Sarah A. Woodson, Ph.D.

Title
Professor
Department
Department of Biophysics
Institution
Johns Hopkins University
Address
Jenkins Hall
3400 N. Charles Street
City, State, Zip
Baltimore, MD 21218-2864
Phone
(410) 516-2015
E-mail
swoodson[at]jhu.edu
Website
http://biophysics.jhu.edu/woodson/index.html
Research Field
Genetics
Award Year
1993

Research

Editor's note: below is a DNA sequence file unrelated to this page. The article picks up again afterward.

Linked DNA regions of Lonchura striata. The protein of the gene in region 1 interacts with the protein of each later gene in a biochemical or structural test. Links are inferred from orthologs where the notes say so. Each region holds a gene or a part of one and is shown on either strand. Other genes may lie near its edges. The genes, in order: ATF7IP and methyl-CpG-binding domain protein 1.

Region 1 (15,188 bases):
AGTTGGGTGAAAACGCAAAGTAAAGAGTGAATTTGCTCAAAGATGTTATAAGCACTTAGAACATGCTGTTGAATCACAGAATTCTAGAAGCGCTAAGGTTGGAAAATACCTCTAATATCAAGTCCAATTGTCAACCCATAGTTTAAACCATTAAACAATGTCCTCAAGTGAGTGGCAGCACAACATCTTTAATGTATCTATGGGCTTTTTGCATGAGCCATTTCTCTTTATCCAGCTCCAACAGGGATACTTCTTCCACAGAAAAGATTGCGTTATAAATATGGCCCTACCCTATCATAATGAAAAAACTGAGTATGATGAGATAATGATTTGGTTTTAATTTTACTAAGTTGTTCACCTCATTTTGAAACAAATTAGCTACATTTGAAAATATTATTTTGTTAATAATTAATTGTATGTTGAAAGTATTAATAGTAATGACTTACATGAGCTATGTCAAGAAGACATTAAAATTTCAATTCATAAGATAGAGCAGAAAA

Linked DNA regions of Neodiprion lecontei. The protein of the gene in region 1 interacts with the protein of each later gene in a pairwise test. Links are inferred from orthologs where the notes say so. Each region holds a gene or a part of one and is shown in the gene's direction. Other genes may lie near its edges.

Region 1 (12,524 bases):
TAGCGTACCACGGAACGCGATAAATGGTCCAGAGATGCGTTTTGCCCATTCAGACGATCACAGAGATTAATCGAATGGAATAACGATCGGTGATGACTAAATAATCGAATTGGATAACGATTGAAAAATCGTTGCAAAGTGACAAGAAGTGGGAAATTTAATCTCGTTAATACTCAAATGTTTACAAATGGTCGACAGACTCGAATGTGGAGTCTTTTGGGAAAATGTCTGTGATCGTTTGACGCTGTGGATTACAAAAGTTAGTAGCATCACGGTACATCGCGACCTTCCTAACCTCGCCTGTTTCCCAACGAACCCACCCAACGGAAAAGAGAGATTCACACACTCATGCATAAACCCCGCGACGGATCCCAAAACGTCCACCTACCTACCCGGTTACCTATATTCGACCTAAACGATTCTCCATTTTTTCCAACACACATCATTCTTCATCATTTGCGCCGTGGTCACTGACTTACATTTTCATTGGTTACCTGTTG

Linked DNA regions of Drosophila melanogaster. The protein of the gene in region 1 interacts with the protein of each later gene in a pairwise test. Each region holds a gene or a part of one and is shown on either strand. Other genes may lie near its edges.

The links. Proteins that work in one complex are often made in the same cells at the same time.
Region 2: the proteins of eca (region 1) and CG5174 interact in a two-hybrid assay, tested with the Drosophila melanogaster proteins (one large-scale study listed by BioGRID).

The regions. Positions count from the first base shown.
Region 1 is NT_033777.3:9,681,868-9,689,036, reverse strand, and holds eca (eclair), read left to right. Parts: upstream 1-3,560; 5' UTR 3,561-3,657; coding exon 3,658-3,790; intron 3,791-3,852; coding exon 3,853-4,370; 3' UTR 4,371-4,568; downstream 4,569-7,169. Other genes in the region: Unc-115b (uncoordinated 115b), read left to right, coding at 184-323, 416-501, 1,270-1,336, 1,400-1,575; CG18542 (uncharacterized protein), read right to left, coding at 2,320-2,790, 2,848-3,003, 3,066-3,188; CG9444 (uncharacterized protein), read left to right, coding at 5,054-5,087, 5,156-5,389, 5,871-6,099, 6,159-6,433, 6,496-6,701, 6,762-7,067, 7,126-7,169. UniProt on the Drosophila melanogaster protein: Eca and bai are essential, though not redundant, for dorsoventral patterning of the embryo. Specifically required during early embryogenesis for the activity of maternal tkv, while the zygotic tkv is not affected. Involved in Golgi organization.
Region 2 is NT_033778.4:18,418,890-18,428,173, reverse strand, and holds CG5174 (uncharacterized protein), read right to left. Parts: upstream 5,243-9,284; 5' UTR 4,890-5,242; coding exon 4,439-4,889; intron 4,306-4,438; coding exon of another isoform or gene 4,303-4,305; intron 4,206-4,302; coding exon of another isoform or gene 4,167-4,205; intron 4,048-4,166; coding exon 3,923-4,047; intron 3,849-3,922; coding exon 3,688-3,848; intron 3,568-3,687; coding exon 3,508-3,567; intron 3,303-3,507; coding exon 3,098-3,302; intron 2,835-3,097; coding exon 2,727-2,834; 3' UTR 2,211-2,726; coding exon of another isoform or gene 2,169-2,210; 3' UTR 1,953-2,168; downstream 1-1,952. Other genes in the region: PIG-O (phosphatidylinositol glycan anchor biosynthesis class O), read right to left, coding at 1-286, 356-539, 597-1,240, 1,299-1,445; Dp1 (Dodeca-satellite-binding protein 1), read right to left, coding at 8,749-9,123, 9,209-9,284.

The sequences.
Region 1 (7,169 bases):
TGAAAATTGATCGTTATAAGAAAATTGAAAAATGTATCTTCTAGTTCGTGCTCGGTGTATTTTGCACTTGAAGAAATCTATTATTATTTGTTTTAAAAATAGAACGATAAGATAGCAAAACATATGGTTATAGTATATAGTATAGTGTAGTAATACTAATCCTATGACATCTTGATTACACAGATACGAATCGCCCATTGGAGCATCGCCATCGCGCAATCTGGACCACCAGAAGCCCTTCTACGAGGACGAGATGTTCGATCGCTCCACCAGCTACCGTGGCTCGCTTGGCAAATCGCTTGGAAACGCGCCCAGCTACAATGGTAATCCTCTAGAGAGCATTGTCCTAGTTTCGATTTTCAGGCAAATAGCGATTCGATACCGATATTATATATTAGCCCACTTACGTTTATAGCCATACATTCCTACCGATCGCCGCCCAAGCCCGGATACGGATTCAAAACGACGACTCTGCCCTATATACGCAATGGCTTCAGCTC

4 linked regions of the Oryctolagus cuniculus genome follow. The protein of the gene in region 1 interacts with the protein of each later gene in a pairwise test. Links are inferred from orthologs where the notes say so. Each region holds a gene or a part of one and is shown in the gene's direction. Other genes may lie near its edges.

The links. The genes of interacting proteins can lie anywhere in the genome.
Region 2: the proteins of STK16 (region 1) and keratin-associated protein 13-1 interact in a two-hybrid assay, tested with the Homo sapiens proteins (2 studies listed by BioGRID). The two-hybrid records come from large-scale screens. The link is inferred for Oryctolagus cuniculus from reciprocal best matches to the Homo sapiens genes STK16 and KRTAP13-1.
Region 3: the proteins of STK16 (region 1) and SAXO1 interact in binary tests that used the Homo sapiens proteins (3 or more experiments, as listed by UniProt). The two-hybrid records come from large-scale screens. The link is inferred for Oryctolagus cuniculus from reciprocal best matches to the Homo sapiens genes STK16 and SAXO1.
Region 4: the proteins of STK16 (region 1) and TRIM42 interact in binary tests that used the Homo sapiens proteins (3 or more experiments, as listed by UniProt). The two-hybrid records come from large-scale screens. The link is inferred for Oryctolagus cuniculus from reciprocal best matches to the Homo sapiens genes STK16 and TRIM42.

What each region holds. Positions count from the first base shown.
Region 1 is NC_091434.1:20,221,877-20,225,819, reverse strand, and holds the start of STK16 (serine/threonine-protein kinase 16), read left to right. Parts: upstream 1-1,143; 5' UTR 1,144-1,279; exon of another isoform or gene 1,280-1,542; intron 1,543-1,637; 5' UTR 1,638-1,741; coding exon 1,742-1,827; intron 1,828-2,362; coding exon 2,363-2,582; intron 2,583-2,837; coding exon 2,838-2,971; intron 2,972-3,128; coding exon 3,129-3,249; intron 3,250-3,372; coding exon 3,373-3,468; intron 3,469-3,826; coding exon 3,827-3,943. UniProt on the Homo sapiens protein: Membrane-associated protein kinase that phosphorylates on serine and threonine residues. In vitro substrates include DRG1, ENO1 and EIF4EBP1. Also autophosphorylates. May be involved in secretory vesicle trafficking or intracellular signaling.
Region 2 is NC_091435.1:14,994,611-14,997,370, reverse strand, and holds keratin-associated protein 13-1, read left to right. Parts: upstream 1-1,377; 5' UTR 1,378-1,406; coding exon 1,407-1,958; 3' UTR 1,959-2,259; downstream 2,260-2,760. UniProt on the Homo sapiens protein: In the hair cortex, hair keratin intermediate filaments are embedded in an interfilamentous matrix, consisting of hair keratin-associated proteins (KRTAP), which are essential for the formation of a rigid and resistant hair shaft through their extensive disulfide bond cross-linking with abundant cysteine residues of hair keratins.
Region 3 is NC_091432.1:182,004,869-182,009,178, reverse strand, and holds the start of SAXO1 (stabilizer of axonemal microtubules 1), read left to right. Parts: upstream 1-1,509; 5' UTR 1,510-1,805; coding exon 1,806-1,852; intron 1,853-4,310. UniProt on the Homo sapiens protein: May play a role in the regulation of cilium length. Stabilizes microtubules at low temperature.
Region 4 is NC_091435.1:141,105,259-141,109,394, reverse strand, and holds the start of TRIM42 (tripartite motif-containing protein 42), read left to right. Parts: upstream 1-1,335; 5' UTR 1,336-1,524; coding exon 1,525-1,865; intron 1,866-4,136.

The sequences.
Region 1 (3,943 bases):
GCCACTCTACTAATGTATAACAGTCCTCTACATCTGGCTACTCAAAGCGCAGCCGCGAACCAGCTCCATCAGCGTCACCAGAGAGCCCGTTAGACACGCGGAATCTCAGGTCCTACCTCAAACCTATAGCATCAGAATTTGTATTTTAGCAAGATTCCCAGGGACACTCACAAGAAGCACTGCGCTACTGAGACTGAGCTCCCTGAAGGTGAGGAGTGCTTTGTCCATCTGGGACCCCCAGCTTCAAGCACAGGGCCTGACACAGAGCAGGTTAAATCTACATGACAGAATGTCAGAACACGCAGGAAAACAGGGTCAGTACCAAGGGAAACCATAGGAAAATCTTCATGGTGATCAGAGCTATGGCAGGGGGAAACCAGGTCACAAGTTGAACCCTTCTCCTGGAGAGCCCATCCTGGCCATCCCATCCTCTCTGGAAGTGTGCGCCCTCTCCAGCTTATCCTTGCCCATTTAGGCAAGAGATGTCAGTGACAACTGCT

The goal of our research is to understand how RNA folds into biologically active structures, and how the mechanisms of RNA folding determine the assembly of RNA-protein complexes. We are using group I introns or ribozymes from Tetrahymena thermophila (a unicellular ciliated protozoan) and Azoarcus sp. (a nitrogen fixing bacterium) to study the mechanisms of RNA folding. In collaboration with Michael Brenowitz and Mark Chance, we have developed a synchrotron “X-ray footprinting” method to probe the tertiary structure of RNA with millisecond time resolution. Using X-ray footprinting and other methods, we found that tertiary structure in the P4-P6 domain of the Tetrahymena ribozyme folds in 1-2 seconds, while the domain containing P3 and P7 folds very slowly (1-60 minutes). A variety of methods are needed to understand the folding mechanism of large RNAs. X-ray footprinting enables us to observe specific changes in the tertiary structure of the RNA on the millisecond time scale. Stopped-flow fluorescence spectroscopy monitors real-time changes in the global conformation of the RNA. Native polyacrylamide gel electrophoresis is a simple and direct way of separating intermediates.